A testing site has been set up in front of the Xizhi District Office, with a testing capacity of 600 people a day.
This community testing site isn't even open yet, but a long line of people has already formed. This PCR testing site is located in the plaza in front of the Xizhi District Office in New Taipei City, and is operated by Tri-Service General Hospital.
Wang Chih-hung, Superintendent, Tri-Service General Hospital: “Our plan calls for two lines. Each line will be able to conduct 150 tests in the morning and 150 tests in the afternoon. In other words, the daily testing capacity is 600, and reservations are required.”
Tri-Service General Hospital is the latest medical facility to respond to the surge in demand for testing. Medical personnel at grassroots clinics are also offering their support. The Taiwan Medical Association issued a call for members in Taipei, New Taipei City, Keelung, and Taoyuan to help out at New Taipei City's various testing sites inside communities and at hospitals so that hospitals will be able to maintain their medical treatment capacity.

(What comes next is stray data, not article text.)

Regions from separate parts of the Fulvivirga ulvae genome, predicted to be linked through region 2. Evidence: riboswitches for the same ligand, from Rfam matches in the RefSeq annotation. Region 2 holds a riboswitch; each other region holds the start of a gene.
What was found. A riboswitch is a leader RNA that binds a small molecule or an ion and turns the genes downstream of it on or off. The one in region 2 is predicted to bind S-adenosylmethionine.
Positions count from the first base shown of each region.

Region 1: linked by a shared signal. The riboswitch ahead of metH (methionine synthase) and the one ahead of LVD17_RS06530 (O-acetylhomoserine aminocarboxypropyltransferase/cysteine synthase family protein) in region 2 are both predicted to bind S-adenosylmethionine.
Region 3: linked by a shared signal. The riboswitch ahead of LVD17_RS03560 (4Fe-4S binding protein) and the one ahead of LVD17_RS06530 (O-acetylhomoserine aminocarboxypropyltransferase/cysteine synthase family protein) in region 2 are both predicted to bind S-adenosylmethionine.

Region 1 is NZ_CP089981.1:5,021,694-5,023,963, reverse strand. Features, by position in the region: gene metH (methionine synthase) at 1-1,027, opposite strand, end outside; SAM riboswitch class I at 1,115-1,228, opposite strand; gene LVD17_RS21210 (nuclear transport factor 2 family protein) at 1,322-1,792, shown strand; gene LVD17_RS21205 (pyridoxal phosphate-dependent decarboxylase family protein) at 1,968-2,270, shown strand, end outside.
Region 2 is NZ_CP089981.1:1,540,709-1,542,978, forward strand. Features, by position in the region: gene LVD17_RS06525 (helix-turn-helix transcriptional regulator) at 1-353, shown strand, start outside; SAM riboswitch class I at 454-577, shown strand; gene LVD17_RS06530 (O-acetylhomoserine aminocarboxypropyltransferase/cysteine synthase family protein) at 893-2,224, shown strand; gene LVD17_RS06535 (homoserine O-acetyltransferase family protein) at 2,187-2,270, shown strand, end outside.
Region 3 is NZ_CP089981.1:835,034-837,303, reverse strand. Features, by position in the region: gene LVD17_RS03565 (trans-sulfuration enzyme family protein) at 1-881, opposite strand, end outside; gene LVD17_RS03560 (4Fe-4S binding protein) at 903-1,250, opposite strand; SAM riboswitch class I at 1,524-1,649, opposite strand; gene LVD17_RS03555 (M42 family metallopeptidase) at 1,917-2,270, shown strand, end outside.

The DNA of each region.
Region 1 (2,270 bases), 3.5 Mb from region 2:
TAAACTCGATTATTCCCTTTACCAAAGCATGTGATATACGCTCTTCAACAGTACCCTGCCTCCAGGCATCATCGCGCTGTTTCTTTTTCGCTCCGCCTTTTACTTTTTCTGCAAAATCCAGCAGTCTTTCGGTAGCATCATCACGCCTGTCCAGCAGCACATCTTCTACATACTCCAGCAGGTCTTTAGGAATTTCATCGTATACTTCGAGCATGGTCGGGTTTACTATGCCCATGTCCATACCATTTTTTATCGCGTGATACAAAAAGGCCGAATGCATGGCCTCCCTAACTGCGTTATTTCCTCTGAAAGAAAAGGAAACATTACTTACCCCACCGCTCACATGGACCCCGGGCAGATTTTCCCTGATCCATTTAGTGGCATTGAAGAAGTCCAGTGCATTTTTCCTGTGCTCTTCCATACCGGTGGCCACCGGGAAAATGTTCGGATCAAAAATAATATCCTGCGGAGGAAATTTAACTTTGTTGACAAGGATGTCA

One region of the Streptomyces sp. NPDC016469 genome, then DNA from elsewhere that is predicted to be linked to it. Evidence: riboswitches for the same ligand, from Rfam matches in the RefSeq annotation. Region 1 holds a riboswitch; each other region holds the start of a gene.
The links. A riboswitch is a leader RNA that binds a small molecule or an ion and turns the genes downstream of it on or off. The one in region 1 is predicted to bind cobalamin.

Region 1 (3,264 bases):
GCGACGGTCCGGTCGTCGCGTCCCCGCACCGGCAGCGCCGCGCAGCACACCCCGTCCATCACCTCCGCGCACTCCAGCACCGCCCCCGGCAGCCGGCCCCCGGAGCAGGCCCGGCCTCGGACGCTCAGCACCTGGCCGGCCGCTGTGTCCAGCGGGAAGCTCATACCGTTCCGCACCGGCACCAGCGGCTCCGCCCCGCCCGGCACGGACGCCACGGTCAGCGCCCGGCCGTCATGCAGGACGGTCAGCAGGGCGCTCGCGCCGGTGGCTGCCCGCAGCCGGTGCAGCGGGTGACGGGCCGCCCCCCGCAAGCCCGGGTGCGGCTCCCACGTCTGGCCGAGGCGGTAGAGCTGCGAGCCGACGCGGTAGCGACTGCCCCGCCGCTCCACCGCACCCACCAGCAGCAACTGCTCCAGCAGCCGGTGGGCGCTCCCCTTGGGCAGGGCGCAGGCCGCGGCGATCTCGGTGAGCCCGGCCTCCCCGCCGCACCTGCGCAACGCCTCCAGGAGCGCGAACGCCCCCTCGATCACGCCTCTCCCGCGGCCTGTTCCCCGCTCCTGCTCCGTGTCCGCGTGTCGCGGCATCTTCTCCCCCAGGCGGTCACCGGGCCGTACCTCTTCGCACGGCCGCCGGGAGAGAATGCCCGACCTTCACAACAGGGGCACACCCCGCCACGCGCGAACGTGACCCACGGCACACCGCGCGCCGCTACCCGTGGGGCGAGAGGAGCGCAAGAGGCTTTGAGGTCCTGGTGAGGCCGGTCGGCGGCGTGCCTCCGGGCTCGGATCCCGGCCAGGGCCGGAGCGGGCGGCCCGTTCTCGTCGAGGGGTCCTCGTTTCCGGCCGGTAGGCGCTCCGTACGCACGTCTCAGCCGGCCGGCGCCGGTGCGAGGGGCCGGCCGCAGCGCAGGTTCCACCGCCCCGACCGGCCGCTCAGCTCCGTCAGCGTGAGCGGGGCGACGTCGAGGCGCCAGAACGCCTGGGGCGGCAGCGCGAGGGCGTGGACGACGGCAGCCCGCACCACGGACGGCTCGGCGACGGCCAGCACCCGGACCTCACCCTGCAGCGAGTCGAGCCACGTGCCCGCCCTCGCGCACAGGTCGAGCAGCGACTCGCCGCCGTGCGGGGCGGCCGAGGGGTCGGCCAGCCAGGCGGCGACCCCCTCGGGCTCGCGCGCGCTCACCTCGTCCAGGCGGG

Chiu Tai-yuan, President, Taiwan Medical Association: “We believe that the capacity at hospitals right now is stretched to the limit. If they get any more patients, they might not be able to treat them. We never want to see this happen.”
Yen Hung-shun, President, New Taipei City Medical Association: “Sometimes colleagues might develop symptoms, but may still go to work in discomfort because they don't want to increase the burden on other colleagues in caring for the public.”
The worsening epidemic situation has overwhelmed medical personnel, and reducing the number of moderate to severe cases and the mortality rate is a big challenge. Some experts say what is needed is triaging asymptomatic or mild cases.
Chen Hsiu-hsi, Professor, College of Public Health, NTU: “If this disease can become like the flu, then it won't need to be in Category 5 and we can regard it using the spirit of Category 1. This will allow our medical treatment capacity to recover quickly.”
Experts say the responsibility for testing should be gradually shifted from medical institutions to people. Precise rapid tests will give people the ability to monitor their own health and allow medical personnel to focus on treating moderate and severe cases and high-risk groups, which in turn will allow the medical treatment capacity to return to normal.